To be most effective as a video consultant, the best starting point is to watch the bout live as if they were refereeing themselves, and have an opinion on each action. Watching the bout live is actually stipulated in the rules (per article t.37), and the consultant’s opinion or “feeling” for the live action can be just as helpful to the final decision as the video itself. The video representation of a bout isn’t perfect, as there is no sound and the image becomes “flattened” and two-dimensional. It’s often much harder to get a definitive feeling for an action if you’re watching it for the first time on video.

When an appeal happens, I encourage the video consultant to give their opinion definitively: “I think the action is [x].” Video consultants shouldn’t be shy with their opinions, particularly more junior consultants–learning to be a good consultant also takes practice. Again, the consultant’s opinion is another source of help and input for the on-strip referee. However, I urge both referees involved in a video bout to keep the discussion calm, quiet, and rational.

In addition, both referees should treat the discussion as confidential, and as information that doesn’t leave the area of the table for the duration of the bout. The video consultant should ensure that no other parties enter the video area during the bout–not the head referee or assigner for the event, support staff such as referee evaluators, or unassigned referee colleagues. The one exception is a technician for the video system if there are technical problems with the camera or replay system. We must take care to avoid even the appearance of undue or outside influence in replay decisions. It goes without saying that the fencers, coaches, and spectators, are not to be involved, and it is the video consultant’s responsibility to protect the video image from outside parties (such as coaches) that might seek to interfere or inject themselves into the decision-making process.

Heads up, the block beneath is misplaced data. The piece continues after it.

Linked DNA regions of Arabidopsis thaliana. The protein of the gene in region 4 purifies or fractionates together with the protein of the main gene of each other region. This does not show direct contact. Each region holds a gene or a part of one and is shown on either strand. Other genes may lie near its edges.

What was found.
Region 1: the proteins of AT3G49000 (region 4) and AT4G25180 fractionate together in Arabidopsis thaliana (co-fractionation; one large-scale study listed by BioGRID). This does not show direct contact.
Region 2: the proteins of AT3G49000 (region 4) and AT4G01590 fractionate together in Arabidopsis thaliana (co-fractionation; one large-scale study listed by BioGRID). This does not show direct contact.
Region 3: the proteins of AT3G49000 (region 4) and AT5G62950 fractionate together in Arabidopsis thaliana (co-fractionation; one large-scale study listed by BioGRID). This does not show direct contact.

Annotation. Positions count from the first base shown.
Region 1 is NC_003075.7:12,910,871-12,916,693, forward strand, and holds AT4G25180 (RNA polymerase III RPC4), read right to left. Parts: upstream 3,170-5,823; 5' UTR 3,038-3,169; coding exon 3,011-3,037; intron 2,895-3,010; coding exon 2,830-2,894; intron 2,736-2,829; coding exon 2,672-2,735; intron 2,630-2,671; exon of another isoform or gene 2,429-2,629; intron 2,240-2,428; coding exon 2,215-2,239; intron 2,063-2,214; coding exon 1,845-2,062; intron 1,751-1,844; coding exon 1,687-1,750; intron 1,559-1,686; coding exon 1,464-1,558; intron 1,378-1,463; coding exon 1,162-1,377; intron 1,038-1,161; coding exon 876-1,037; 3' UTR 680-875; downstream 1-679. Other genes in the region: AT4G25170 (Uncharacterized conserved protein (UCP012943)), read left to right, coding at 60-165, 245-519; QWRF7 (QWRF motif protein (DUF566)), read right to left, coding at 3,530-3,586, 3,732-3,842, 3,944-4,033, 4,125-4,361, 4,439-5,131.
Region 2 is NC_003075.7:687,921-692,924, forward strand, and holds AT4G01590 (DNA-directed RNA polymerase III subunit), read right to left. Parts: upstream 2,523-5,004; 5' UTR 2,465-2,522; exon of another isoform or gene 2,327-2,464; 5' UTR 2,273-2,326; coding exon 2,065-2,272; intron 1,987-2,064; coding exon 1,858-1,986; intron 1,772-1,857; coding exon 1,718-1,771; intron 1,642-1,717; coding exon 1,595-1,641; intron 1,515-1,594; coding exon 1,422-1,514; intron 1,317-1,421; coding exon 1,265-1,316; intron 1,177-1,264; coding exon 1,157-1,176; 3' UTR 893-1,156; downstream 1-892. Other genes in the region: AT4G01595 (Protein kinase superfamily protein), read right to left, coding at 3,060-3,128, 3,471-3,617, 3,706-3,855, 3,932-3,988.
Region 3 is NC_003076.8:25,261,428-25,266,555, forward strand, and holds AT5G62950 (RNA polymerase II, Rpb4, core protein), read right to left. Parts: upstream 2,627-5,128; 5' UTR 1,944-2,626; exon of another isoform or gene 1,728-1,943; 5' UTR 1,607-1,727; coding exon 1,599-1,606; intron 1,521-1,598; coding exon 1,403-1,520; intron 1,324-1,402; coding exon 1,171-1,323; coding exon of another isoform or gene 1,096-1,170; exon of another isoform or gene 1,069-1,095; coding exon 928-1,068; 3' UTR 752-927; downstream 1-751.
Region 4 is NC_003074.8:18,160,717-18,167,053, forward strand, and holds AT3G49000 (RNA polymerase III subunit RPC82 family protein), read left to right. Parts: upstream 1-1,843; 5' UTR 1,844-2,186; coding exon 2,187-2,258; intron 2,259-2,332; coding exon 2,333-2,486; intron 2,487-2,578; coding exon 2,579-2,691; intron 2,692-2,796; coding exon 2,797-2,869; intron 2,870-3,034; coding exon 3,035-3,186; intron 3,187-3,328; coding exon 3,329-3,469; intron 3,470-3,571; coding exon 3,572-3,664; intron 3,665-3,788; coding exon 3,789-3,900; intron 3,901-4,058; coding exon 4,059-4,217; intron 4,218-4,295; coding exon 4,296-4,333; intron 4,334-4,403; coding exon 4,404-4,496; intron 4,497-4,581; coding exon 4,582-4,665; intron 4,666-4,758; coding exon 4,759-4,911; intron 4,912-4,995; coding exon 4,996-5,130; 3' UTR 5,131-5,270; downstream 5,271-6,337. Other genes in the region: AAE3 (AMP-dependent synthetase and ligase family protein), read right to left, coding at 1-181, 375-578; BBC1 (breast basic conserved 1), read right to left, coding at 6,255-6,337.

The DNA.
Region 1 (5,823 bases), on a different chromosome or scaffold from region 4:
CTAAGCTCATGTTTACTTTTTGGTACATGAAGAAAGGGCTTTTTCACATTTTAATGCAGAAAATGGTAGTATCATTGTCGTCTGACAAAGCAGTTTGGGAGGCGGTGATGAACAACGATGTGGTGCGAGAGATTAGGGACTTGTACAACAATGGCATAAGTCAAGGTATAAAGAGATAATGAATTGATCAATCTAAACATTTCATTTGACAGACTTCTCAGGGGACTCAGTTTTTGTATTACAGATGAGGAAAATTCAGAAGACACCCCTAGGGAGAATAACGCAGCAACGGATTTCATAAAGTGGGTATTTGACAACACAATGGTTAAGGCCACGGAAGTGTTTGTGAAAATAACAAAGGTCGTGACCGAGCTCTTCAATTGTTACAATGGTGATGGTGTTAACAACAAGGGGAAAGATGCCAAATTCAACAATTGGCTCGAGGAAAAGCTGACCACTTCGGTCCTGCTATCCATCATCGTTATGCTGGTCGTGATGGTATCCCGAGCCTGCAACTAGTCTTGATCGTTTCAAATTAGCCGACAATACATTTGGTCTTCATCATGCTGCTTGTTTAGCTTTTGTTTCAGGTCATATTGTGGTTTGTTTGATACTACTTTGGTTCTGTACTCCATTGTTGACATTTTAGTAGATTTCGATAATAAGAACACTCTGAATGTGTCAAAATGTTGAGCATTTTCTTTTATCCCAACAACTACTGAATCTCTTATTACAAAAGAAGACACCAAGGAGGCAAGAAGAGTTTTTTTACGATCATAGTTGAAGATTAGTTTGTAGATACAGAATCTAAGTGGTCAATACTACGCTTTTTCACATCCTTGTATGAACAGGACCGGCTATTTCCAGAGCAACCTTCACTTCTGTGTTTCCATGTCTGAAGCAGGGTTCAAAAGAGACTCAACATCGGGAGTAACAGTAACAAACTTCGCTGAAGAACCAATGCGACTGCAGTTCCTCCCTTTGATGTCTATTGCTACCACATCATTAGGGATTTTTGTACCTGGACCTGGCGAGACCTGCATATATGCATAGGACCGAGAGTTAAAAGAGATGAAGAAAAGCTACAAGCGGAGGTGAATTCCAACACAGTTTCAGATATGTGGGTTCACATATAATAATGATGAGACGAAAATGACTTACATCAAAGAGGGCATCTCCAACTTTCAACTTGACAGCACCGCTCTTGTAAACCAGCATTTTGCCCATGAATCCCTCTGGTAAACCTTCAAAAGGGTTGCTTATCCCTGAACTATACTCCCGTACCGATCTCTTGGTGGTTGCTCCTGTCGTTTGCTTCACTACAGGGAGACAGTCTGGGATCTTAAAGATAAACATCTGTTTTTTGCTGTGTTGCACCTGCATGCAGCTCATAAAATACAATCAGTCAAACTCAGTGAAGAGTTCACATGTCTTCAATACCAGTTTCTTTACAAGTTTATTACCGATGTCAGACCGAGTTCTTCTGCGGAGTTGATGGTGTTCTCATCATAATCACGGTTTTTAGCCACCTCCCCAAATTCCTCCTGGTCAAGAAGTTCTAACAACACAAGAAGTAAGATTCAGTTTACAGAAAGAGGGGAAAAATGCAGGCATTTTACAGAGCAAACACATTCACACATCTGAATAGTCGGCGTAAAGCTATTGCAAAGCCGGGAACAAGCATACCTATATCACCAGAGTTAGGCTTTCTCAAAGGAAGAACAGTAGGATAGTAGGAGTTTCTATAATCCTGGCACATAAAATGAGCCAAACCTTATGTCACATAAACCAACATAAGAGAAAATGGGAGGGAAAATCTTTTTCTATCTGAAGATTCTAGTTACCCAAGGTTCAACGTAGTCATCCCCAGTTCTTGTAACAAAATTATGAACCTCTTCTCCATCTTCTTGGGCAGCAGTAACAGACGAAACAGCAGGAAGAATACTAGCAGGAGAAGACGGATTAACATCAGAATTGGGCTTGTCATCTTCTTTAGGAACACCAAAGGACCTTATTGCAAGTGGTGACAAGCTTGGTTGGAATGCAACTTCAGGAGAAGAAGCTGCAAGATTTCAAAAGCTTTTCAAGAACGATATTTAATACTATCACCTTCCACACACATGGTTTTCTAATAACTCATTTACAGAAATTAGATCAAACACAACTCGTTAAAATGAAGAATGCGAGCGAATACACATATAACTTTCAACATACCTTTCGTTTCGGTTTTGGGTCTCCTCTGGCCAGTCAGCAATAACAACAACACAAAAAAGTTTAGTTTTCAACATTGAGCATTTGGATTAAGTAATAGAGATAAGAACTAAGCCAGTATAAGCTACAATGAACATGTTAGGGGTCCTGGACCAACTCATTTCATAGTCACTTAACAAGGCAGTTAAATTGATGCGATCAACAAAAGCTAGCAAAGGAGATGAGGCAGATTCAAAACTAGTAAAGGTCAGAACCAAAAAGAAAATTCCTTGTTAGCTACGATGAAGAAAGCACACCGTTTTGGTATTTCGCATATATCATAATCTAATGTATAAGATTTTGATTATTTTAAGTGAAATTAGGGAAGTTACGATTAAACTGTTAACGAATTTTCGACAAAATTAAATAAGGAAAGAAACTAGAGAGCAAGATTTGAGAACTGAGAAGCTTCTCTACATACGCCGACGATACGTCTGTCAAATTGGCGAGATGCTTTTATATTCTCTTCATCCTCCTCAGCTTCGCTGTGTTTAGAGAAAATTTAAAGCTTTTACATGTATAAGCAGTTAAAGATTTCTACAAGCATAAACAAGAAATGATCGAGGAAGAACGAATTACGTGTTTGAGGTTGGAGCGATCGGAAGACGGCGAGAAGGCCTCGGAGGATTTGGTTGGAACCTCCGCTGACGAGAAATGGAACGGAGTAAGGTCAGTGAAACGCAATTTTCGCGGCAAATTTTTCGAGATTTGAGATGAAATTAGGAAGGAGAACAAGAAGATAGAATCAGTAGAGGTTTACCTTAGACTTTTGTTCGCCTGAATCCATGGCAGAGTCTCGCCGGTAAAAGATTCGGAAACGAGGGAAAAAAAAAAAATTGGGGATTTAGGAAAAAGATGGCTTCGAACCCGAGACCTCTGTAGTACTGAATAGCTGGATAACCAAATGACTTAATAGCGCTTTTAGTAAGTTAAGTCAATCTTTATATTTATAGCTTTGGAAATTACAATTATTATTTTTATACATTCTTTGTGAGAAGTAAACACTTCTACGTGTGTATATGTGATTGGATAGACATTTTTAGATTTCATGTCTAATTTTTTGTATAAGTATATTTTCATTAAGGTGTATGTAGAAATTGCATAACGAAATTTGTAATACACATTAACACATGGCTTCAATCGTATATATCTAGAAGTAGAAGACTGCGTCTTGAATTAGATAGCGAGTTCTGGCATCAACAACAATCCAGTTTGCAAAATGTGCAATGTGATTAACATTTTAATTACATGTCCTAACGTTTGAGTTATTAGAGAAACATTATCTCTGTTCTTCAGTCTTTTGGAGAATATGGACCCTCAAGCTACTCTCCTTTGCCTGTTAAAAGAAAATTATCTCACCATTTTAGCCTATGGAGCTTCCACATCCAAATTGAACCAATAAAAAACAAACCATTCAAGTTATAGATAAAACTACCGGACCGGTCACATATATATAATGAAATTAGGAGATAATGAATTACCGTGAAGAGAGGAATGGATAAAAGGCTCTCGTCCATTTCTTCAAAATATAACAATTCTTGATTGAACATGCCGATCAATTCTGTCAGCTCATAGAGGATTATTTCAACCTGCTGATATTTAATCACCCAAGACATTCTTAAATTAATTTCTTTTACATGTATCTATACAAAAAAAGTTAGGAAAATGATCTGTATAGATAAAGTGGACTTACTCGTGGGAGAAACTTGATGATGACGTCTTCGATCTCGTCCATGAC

Video Replay Speeds and Action Usage

While video is helpful, take care to use it to its best advantage by understanding the system’s limitations.

In right-of-way weapons, the referees determine which fencer’s action takes priority by using an intuitive understanding of how those actions fit into convention. Fencing takes place in real time, and slow-speed analysis or frame-by-frame parsing can often introduce artificial distortion into the process. For this reason, I recommend watching priority actions such as attack/counterattack at a minimum of 80% speed.